Her boss needed to see that. As it was, Tish was selling herself as a pushover. Her boss couldn’t respect her because Tish wasn’t respecting herself.

Shortly after that session, Tish told me how she successfully confronted her boss about a problem—one that her boss had been refusing to address for a long time. It’s getting resolved.

Yes!

 

(c) Salee Reese 2016

Names are changed to honor client confidentiality.

 

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Cultivate Self-Compassion

“If your compassion does not include yourself, it is incomplete.”                                                                                                          ~Buddha

I found a little gem online I want to share with you all.  Kristy Arbon’s site heartworks.training is a breath of fresh air.  Take a look around sometime and see if you agree.  Here’s a little taste to whet your appetite. 🙂  I particularly love the way this particular piece on self-compassion ties back to my earlier post, Meet Your Roommate.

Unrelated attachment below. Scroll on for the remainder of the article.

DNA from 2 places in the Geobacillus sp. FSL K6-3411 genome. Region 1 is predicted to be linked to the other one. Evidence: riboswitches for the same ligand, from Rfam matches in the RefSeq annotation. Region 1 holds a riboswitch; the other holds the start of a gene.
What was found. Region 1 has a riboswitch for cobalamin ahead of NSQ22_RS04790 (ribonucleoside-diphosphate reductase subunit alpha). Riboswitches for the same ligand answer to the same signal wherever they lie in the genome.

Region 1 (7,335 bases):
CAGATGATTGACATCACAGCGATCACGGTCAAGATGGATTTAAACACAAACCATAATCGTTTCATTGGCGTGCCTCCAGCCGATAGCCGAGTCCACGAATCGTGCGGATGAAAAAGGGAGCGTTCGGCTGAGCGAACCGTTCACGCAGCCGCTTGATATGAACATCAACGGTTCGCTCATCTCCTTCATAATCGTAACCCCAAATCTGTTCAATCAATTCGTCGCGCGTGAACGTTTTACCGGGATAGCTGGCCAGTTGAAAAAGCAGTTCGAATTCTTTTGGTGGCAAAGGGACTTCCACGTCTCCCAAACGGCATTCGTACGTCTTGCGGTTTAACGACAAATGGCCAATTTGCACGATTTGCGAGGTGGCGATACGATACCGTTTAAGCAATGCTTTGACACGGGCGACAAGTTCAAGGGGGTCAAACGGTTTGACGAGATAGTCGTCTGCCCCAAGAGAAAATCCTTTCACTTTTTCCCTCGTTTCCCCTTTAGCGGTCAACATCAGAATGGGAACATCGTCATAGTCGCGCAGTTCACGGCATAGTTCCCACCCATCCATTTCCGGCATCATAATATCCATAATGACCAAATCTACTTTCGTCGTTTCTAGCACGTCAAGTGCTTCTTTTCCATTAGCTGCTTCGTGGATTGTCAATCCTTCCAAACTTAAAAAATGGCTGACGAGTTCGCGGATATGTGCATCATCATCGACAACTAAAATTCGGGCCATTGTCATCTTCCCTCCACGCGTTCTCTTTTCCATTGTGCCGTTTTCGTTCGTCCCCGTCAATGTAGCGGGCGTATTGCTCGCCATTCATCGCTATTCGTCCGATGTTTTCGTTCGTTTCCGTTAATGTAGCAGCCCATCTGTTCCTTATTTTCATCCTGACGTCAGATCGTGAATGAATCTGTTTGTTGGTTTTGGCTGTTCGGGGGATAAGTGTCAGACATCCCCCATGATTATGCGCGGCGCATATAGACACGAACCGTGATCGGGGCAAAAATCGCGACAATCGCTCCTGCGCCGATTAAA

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Call it Parent Power!

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Laura’s petrified that her teenage daughter may be headed down a dangerous path.

While she and Kaitlyn sat across from each other in my office, Laura rattled off her string of concerns. Among her worries were slipping grades, Kaitlin’s recent choice of friends—some have been in trouble with the law—and a controlling boyfriend who habitually puts Kaitlyn down.

As her mother talked, Kaitlyn made every attempt—frantically—to disagree and voice her opinion. Understandably so. None of us likes to be cast as a loser, and in Kaitlyn’s eyes that was exactly what was happening. To Kaitlyn, her mother wasn’t listing concerns, she was listing failings. This same scenario was often played out at home, and with even more intensity.

I explained to Laura that during those times, Kaitlyn was defending her self-image. “She must resist your impression of her, because she has to believe in herself,” I said. “If she doesn’t, she’s wide open to all those things you’re worrying about.”